There are many vulnerable plugins and extensions in use on many different CMS platforms. This tool suite tries to find and exploit as many of them as possible, regardless if the website is running WordPress, Joomla, OpenCart or other platforms.

From wp-admin to cPanel compromise

Naturally, with WordPress being the most commonly used CMS platform, it is the most frequently infected.

If the server is configured in the right way (that is, the default configuration), then a single compromised wp-admin account can lead to every single website in the environment being compromised. How do they do this?

As we have discussed on our blog before, securing your wp-admin panel is of paramount importance. It’s not uncommon for the default admin user name “admin” to be used on older WordPress websites (thankfully, WordPress no longer assigns this as default for security reasons). This renders the websites particularly vulnerable to brute force attacks.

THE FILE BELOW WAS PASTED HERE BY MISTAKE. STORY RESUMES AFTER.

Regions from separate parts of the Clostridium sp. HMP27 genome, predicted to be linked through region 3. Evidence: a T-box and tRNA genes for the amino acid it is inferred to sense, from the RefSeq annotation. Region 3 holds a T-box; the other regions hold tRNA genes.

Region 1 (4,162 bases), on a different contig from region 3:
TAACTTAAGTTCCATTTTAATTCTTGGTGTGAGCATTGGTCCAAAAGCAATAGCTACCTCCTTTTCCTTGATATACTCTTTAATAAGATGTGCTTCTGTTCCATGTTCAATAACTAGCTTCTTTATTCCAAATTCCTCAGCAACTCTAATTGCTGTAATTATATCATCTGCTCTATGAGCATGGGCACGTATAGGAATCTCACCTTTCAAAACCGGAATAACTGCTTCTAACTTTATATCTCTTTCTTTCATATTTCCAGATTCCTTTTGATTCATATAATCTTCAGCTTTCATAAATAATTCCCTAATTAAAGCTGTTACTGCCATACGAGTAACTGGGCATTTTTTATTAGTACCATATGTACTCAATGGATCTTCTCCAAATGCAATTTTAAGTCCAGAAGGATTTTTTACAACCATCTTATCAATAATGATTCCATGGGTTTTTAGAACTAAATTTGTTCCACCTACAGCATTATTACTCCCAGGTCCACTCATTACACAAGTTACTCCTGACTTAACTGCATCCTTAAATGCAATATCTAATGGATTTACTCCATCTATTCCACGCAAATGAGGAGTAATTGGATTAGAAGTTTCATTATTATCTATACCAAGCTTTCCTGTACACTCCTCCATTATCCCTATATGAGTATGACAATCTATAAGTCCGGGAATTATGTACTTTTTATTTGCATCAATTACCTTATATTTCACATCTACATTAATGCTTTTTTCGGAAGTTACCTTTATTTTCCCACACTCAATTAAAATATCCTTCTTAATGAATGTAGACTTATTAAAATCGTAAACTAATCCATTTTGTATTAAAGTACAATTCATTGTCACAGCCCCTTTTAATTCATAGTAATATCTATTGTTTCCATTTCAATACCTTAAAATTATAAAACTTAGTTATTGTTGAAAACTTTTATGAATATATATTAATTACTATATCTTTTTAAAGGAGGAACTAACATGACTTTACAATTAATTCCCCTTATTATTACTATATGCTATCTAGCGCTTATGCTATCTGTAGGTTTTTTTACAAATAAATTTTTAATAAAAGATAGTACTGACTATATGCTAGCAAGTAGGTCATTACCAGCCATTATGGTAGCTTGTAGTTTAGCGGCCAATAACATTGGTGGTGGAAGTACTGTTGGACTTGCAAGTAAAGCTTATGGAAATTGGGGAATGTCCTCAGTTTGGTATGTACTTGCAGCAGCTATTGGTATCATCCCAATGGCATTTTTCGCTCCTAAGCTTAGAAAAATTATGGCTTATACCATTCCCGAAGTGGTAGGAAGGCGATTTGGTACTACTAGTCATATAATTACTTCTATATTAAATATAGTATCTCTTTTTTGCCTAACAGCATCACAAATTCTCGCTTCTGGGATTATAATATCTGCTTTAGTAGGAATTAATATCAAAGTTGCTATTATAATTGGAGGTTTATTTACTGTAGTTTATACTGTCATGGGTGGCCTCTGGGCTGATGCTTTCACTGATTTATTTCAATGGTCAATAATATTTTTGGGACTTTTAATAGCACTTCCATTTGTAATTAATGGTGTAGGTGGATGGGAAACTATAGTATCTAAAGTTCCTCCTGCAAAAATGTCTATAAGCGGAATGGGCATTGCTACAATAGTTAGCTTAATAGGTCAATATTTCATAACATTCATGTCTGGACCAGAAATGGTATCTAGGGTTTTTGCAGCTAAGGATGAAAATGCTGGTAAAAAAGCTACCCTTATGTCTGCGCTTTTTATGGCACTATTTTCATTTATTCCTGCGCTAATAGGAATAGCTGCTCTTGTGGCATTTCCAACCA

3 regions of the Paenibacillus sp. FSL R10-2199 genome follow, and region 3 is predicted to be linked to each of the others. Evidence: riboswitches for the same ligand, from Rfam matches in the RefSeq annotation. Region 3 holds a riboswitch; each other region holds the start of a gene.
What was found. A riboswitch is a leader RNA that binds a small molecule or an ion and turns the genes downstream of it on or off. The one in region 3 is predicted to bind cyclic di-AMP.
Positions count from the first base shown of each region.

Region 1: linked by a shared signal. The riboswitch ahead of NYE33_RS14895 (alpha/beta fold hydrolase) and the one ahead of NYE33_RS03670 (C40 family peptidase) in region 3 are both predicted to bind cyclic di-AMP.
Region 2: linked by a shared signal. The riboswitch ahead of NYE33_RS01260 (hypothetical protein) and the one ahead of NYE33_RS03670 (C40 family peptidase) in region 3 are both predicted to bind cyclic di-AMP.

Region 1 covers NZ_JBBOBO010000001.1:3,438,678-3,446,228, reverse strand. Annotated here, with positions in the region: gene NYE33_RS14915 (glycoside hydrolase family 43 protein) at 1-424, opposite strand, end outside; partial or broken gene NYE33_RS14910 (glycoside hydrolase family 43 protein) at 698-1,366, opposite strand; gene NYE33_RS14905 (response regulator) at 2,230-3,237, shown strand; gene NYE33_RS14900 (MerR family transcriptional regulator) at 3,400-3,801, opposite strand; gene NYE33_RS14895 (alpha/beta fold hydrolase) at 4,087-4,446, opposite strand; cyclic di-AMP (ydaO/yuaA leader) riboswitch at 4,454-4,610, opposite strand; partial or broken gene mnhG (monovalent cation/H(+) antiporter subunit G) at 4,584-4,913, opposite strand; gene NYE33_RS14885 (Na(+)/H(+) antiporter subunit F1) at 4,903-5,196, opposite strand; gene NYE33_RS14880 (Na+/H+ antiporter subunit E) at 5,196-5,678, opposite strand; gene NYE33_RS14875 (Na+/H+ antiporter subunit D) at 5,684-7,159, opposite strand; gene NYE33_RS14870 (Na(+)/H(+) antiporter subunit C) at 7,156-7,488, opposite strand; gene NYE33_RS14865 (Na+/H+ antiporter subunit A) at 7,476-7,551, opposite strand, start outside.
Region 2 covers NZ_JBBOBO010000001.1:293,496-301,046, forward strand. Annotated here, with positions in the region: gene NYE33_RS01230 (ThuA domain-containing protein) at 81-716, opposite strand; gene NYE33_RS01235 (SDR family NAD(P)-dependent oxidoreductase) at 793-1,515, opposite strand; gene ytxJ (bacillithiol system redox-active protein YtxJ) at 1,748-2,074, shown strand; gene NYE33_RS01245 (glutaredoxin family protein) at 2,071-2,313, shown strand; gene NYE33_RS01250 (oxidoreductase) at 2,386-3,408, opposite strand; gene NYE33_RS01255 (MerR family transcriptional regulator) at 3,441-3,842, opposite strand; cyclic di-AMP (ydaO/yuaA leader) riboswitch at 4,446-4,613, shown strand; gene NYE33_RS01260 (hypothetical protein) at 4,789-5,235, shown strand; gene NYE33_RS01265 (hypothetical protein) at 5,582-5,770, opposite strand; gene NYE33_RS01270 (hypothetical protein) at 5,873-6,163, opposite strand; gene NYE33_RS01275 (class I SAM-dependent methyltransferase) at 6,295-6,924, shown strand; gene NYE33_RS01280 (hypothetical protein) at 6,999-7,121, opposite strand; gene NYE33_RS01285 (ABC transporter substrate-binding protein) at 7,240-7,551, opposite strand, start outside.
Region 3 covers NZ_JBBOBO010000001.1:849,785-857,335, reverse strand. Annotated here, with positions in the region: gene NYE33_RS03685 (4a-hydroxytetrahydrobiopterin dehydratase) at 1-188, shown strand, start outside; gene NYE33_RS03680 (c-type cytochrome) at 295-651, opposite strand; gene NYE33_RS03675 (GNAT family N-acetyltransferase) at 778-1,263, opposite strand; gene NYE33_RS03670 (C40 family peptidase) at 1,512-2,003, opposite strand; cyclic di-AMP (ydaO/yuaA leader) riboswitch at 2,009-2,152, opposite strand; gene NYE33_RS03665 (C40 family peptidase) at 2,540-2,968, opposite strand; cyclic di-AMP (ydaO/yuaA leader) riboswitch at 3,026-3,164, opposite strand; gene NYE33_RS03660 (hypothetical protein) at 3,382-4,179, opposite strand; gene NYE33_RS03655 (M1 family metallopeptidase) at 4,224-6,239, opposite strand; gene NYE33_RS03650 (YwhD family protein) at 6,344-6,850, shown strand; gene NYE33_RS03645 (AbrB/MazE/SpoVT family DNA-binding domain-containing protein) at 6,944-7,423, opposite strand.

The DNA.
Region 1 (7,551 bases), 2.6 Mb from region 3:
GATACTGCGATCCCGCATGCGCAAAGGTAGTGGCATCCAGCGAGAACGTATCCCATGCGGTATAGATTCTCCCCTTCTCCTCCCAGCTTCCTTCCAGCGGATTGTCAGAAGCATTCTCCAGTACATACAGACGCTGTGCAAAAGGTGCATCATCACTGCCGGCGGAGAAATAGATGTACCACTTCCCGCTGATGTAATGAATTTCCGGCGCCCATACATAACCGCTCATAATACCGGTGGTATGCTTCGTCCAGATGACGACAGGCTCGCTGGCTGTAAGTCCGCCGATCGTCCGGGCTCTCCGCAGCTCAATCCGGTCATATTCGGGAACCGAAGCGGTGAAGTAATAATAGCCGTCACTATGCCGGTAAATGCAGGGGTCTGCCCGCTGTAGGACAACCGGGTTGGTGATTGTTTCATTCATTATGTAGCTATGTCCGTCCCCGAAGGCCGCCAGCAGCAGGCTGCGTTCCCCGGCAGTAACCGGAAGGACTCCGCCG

However, with the use of certain tools like WPScan, user names on the website can be enumerated and made viewable. This means that even if you have a super secure username, if your website is not protected by any security plugins or a firewall, the admin name can be viewed externally and used in a brute force attack.

Once they have established a foothold into the admin panel, typically a file manager plugin is installed:


While these are undoubtedly useful plugins available from the WordPress repository, they are also frequently misused by attackers to spread malware since they provide direct access to the website file structure. Once attackers have this, they can also upload a malicious web shell to a directory of their choosing.

Resetting the cPanel Password

After the attackers have access to the file system, all they need to do to take over the cPanel is to edit the following files: